The lack of effect in noncarriers, who on the whole received more doses at the maximum 10 mg/kg, suggests either the treatment does not work for them, or the dosing issue was less critical than Biogen claimed, Massie said. That the APOE4 subgroup who had the greatest response to the drug also had the most unblinding raises the specter that this could have been a placebo effect.
Panelists, too, saw this as a problem. Madhav Thambisetty at the National Institute on Aging, Bethesda, Maryland, called it a “huge concern.” Mallinckrodt countered that excluding post-ARIA data from participants did not change the overall study results. However, Massie noted that excluding this data insufficiently corrects for the effects of unblinding, since the exclusion imbalances treatment groups.
The advisory committee had other concerns about the EMERGE data. Because of the trial termination prompted by the futility analysis, almost half of the participants did not have week 78 data. In fall 2019, Biogen and the FDA collaborated to simulate completion of the trial and imputed the missing data. However, such an approach magnifies the possibility of error. “A simulated completed trial is always more uncertain than a truly completed trial,” Massie said.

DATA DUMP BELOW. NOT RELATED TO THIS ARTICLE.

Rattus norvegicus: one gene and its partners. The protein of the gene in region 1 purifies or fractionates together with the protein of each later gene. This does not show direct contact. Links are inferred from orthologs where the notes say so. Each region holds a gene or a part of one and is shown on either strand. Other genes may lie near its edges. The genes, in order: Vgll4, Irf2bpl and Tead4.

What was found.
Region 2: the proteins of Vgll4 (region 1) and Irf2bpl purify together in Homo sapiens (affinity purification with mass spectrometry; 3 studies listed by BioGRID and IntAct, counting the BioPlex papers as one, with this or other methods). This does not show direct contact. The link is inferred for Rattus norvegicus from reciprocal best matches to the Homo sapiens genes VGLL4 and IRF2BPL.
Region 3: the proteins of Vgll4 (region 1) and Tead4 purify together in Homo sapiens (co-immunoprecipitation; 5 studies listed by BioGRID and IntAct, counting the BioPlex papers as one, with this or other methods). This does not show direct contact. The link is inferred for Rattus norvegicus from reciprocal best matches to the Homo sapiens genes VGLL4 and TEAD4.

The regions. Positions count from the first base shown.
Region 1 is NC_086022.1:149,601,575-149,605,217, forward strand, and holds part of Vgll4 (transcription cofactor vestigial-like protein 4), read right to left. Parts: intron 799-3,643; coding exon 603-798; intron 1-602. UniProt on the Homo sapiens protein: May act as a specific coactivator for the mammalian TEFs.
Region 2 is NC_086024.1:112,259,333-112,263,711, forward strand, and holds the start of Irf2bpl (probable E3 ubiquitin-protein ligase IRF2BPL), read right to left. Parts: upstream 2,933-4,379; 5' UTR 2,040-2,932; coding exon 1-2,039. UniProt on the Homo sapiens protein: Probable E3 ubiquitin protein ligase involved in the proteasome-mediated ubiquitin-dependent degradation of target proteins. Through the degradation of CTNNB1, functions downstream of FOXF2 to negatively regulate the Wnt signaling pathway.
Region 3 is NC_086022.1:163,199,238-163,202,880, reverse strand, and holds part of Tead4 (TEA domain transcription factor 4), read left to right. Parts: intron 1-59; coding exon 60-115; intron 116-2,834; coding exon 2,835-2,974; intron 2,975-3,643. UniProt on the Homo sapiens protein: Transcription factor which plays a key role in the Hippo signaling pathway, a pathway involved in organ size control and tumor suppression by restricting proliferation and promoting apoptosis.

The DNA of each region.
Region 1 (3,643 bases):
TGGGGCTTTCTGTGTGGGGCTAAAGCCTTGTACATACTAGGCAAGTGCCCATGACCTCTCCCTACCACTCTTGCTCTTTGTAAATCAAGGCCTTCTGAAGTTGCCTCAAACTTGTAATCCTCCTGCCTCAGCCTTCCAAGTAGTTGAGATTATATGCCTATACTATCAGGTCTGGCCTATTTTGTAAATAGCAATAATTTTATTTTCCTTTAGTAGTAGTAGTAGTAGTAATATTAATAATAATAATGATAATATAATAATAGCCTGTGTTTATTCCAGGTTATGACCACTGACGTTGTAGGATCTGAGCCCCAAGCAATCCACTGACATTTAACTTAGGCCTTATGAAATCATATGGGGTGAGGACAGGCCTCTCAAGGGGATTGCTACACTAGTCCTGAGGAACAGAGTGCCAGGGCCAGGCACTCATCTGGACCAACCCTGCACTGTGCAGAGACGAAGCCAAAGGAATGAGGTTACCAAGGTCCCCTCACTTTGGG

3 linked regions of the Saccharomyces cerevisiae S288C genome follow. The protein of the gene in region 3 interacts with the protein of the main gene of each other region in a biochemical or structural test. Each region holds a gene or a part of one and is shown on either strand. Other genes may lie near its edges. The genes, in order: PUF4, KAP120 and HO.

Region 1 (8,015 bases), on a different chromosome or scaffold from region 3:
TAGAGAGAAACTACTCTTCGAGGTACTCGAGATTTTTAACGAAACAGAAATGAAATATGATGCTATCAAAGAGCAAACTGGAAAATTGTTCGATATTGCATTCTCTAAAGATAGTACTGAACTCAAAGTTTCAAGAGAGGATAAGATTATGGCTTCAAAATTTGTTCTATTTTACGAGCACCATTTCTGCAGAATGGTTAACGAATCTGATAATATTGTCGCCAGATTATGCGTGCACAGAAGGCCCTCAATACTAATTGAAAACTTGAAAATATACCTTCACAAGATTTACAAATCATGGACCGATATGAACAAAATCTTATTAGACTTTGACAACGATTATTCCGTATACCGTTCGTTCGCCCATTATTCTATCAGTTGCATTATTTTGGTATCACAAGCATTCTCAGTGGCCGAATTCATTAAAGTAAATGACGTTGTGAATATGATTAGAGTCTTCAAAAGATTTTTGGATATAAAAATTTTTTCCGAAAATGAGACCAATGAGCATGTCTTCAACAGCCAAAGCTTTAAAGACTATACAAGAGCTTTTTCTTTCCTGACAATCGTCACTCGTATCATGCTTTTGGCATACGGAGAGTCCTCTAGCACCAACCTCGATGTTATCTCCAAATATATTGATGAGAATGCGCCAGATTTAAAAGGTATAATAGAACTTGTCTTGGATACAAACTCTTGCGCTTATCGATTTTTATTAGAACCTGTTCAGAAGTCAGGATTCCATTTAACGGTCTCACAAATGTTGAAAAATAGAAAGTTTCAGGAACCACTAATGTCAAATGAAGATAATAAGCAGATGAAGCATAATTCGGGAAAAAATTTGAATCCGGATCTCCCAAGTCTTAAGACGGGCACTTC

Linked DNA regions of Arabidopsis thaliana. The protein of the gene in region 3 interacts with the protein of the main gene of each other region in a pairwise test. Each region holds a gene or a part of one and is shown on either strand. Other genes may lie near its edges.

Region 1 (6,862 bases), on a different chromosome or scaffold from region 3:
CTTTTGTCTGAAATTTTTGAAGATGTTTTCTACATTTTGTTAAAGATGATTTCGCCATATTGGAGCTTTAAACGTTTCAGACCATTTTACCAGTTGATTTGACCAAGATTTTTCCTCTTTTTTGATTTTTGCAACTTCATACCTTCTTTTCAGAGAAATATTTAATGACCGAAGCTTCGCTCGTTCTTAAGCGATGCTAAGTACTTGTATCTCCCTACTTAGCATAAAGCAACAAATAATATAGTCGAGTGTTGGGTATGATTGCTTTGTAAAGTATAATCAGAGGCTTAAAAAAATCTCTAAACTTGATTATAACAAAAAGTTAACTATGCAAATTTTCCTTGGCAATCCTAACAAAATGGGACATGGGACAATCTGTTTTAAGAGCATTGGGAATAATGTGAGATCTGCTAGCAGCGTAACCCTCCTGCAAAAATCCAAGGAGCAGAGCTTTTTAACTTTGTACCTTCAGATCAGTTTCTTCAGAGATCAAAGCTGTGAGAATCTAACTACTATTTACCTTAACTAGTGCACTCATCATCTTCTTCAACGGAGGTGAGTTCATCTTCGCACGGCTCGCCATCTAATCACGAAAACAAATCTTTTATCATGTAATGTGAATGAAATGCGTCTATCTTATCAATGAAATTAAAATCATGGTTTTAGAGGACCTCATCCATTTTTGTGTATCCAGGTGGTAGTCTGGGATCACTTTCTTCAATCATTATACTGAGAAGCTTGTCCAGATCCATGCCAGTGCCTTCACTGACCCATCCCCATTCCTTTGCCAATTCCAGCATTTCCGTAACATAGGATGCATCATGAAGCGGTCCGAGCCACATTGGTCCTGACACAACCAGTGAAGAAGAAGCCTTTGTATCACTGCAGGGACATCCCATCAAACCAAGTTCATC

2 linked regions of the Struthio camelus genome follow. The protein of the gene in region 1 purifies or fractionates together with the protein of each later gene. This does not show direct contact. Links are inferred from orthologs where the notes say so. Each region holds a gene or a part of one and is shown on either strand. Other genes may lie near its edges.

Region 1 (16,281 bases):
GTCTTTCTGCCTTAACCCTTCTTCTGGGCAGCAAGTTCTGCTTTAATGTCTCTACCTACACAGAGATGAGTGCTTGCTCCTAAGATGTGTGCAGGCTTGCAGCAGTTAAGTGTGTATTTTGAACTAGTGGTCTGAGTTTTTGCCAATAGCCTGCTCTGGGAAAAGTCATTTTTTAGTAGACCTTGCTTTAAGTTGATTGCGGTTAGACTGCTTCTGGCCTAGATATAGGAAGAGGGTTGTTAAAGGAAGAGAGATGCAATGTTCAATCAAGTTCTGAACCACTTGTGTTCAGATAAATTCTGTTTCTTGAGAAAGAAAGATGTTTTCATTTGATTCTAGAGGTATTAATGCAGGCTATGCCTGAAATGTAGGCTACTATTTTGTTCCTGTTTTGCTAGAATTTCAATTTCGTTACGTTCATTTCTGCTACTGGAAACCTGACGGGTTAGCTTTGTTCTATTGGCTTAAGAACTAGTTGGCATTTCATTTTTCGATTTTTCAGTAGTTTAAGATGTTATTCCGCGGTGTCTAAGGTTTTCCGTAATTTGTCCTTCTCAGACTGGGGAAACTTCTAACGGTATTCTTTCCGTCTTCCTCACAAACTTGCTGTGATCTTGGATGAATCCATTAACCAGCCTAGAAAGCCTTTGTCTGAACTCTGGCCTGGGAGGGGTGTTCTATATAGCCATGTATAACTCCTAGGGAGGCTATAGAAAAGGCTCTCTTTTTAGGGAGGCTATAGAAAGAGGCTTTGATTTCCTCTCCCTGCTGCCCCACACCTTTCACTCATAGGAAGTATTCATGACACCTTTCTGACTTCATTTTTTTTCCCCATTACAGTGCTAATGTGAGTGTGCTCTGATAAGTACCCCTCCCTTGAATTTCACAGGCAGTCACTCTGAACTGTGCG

The cognitive benefit emerged at the final 78-week time point, and only in the high-dose group, Massie noted. Because only a single time point showed a change from placebo, the data cannot prove that the treatment slows disease progression, he said. Furthermore, the analysis plan specified that secondary outcomes were only meaningful if the low dose outperformed placebo. This kind of prioritization helps control Type 1 error. The low dose did not outperform placebo, hence findings on these secondary outcomes cannot be considered significant, Massie said.
Thambisetty and other members of the committee emphasized that the size of the claimed benefit was small, amounting to a difference of 0.40 points on the CDR-SB over 18 months. Panelists questioned whether this amount of slowing would be meaningful, especially given the cost and side effects of the treatment. On a voice vote, only one of the 11 panelists found the evidence from EMERGE convincing; eight rejected it, two were uncertain.
Negative Findings Can’t Be Dismissed